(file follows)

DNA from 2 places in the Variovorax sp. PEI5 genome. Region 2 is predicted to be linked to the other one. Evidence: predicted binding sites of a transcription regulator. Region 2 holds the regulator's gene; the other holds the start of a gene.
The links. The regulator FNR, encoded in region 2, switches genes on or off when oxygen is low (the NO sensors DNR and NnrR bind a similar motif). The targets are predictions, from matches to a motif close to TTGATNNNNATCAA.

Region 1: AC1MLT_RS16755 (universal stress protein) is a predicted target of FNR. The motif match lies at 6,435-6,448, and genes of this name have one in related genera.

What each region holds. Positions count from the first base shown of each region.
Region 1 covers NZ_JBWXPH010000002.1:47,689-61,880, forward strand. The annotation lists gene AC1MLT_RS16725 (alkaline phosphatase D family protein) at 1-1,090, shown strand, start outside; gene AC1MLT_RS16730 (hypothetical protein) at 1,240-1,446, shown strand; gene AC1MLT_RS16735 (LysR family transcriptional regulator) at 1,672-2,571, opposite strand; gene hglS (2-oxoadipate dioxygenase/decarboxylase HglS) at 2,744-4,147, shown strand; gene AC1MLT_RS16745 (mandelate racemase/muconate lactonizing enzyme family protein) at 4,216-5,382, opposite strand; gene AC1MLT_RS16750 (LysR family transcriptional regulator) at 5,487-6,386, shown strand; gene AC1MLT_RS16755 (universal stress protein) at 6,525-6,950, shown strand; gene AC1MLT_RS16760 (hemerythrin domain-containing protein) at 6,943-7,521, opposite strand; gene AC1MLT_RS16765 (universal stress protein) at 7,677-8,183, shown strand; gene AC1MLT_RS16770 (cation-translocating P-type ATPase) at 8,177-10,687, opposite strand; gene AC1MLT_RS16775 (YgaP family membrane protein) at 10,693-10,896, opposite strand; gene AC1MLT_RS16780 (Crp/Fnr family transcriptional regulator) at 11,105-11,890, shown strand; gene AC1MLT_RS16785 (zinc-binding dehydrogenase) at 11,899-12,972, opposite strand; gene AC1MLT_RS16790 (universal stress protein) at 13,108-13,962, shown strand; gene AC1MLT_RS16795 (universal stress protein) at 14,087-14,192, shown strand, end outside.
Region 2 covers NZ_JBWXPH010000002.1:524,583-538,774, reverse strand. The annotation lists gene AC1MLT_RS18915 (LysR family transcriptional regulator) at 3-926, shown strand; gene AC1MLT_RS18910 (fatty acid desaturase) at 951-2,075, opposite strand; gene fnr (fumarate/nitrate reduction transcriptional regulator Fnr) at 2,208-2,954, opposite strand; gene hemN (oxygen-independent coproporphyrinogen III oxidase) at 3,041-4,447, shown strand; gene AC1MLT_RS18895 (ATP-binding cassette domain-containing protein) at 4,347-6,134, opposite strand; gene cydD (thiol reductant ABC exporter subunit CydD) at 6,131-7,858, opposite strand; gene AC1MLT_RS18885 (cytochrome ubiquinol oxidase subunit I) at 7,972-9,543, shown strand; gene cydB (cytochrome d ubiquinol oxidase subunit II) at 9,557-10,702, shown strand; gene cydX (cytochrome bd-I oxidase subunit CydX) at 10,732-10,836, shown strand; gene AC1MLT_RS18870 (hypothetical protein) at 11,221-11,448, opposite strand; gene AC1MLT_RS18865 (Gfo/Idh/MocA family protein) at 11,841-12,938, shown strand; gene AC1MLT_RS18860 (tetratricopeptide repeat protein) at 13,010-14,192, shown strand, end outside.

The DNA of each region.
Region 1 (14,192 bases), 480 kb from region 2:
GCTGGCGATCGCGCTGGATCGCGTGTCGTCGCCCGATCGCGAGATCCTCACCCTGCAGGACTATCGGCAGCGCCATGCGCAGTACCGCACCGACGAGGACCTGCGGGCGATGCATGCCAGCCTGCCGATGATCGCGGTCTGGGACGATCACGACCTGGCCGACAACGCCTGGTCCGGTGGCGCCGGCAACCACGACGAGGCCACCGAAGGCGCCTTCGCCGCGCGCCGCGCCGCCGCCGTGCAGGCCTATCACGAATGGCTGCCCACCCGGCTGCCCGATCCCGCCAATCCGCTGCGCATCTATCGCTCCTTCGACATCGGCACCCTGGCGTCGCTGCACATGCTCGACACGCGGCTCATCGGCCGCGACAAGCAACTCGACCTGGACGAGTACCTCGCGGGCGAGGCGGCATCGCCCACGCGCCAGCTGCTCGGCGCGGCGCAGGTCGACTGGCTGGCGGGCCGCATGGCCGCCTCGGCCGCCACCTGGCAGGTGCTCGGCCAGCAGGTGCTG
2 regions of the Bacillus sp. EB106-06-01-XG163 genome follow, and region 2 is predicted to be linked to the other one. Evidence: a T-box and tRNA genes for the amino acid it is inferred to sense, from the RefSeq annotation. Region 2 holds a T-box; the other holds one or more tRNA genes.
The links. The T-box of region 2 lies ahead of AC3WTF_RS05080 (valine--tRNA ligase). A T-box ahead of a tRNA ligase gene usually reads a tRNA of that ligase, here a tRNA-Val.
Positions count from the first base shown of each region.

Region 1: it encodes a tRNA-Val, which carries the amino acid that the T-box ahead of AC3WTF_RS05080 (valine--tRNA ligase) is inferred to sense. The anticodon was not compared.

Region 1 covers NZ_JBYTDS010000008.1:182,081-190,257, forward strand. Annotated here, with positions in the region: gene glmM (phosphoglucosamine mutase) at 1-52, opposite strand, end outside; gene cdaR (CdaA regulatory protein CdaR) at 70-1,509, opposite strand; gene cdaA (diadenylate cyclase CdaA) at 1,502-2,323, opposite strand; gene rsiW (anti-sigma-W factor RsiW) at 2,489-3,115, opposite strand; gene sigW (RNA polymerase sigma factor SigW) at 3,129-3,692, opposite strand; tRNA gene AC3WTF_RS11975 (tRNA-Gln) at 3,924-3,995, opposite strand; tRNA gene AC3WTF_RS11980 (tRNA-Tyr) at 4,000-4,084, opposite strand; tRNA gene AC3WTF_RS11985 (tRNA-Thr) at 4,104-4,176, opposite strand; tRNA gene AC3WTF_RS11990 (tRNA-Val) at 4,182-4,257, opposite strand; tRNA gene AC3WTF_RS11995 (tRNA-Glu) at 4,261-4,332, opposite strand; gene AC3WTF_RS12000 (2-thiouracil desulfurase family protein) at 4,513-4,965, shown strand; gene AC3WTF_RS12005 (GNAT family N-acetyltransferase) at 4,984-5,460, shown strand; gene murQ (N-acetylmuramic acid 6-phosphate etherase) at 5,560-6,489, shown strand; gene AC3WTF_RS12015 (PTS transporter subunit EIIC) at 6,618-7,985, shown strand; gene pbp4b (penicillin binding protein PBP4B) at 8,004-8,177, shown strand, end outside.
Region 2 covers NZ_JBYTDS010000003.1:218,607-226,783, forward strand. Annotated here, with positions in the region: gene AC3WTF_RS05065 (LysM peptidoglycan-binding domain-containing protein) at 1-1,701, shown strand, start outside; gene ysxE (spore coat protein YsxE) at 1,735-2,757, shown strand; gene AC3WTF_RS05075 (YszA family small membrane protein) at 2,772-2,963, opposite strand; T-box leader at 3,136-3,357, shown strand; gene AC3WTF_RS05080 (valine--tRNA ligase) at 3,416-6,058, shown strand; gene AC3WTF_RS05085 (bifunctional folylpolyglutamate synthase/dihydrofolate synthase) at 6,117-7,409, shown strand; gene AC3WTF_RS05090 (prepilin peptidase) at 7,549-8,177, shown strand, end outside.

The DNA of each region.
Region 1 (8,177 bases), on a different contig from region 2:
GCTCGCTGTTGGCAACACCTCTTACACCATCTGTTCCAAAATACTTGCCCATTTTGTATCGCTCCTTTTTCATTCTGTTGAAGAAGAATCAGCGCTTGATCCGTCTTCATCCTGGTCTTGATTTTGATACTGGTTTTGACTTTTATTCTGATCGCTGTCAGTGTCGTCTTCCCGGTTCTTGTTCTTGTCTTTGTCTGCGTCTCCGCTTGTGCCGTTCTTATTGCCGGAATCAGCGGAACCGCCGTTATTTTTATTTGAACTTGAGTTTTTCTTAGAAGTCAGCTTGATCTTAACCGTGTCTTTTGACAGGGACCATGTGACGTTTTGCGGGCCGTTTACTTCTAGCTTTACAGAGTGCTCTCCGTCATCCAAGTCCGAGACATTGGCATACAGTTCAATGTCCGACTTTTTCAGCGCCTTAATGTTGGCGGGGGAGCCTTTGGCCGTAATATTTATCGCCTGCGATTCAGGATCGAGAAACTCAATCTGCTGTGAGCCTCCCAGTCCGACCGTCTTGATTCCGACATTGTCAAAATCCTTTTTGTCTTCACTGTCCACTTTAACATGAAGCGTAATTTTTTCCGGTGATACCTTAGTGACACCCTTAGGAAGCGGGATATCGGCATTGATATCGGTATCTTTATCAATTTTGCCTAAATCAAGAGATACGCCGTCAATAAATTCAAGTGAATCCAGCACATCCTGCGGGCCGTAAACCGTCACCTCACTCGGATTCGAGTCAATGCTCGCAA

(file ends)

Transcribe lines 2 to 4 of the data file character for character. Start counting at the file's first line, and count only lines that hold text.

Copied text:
The links. The regulator FNR, encoded in region 2, switches genes on or off when oxygen is low (the NO sensors DNR and NnrR bind a similar motif). The targets are predictions, from matches to a motif close to TTGATNNNNATCAA.

Region 1: AC1MLT_RS16755 (universal stress protein) is a predicted target of FNR. The motif match lies at 6,435-6,448, and genes of this name have one in related genera.

What each region holds. Positions count from the first base shown of each region.